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Dealing with Statutory Liens on Your Home in Bankruptcy

Bankruptcy cannot remove contractor’s liens or other statutory liens from your home, but both Chapter 7 and 13 can help you deal with them.


A bankruptcy “discharge” legally and permanently wipes out your personal liability for most debts.

But it doesn’t automatically remove liens from your home. Each different type of lien is dealt with differently in bankruptcy, so it can certainly be confusing. The blog posts of the past three weeks have been about these difference, regarding liens securing first and second mortgages, property taxes, income taxes and judgments.

Today we’re talking about a category that does not get much attention on bankruptcy lawyer’s websites, “statutory liens.”

What’s a “Statutory Lien”?

The Bankruptcy Code defines a statutory lien as a lien “arising solely by force of a statute.” See Section 101(53).

A “lien” is an interest in property—in our situation, an interest in your home—that secures payment of a debt. (Section 101(37).) It’s what turns a debt that is not secured by anything you own into a debt that is secured by your property—your home.

A statute is a written law based by a legislative body—mostly federal or state.

Statutory liens exclude “judicial liens,” which arise out of a lawsuit and its judgment, commonly called judgment liens. See our two last blog posts about them.

Statutory liens are not generally created voluntarily, by agreement, like a home mortgage or vehicle lien when you finance its purchase.

So, essentially statutory liens are created automatically by operation of a statute.

Some Common Statutory Liens

Most statutory liens are created by state law, so they vary from state to state. The main ones that apply to homes are:

  • Mechanic’s lien. This is a broad term for liens on your home for contractors, laborers, or suppliers if you don’t pay for the construction or materials used to improve the home.
  • Income Tax lien. These are liens imposed by the IRS under federal law and by state and local taxing authorities under state law for unpaid tax obligations. These come up so often and have so many special twists that we dedicated four recent blog posts to them (from May 23 through 30).
  • Homeowners’ Association lien. If you don’t pay the fees or any special assessments owed to your homeowners’ association in most cases a lien will usually automatically attach to your property. In certain states homeowners’ association liens are given “super lien” status, meaning that they get paid ahead of the mortgage and certain other liens. 

No “Avoiding” of Statutory Liens

Both Chapter 7 “straight bankruptcy” and Chapter 13 “adjustment of debts” allow you under certain circumstances to “avoid” judgment liens, to release them from your home’s title. See Section 522(f) of the Bankruptcy Code. As a result the judgment debt that was secured by your home through the judgment lien again becomes an unsecured debt. Then usually you can discharge the underlying debt, owe nothing, and have no lien on your home.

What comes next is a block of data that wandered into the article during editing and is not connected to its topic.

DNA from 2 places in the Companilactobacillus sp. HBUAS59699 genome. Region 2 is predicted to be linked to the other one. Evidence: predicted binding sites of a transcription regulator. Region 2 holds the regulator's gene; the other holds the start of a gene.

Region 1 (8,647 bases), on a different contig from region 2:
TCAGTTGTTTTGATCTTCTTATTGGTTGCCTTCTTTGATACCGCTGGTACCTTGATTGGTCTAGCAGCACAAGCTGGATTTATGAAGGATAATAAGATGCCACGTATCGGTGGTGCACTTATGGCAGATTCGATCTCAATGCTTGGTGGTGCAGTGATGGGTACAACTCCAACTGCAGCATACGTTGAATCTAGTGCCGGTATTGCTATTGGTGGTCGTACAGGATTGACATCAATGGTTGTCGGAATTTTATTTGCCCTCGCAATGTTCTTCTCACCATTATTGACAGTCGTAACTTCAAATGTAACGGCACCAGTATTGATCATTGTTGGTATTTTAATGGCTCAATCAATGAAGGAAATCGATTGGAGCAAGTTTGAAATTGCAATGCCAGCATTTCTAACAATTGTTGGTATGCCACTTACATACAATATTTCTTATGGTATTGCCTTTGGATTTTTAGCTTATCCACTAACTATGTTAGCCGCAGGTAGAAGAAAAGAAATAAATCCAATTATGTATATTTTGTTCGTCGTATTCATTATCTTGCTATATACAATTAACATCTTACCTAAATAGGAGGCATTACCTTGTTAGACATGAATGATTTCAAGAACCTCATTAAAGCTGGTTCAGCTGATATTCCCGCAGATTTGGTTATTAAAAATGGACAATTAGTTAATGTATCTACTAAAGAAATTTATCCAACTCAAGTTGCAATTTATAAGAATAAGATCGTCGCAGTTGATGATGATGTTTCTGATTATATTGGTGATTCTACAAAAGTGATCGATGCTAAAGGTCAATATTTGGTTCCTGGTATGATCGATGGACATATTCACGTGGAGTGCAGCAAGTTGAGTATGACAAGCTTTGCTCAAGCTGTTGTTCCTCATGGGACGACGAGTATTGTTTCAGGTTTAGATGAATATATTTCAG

You can NOT do this with statutory liens. The lien survives your bankruptcy case, and remains on your home.

How Chapter 7 Can Help

“Straight bankruptcy” can help you deal with statutory liens in only limited ways. Mostly, it can discharge other debts so that you can start focusing your attention and as needed your financial resources on paying off the statutory lien.

So, for example, if you owe a home repair contractor on a roof job and you’re in a dispute with him or her about the quality of the job or other terms of the contract, getting rid of most of your other debts lets you concentrate your time and money on this. You’ll better be able to come to a fair settlement and then pay off any remaining obligation as quickly as possible.

How Chapter 13 Can Help

The Chapter 13 “adjustment of debts” version of bankruptcy gives you more leverage. You generally can put together a payment plan to address all of your debts, one which could highly prioritize the one secured by the statutory lien. But if you had other even more urgent obligations (such as back payments on a home mortgage, vehicle payments, or child support) you would usually have much more flexibility in dealing with the debt with the statutory lien than under Chapter 7.

In the example of the debt owed to the roof contractor, your court-approved Chapter 13 plan could likely front-end payments to the contractor to pay off that debt as quickly as possible. Or under certain circumstances—such as if there was plenty of equity in your home to cover the contractor’s lien—you could drag that perhaps as long as 5 years so that you could pay other urgent debts earlier.

In general determining how much you can manipulate payment of statutory liens in Chapter 13 bankruptcy gets quite complex and depends on many factors. Be sure to discuss your options fully with a knowledgeable bankruptcy attorney.


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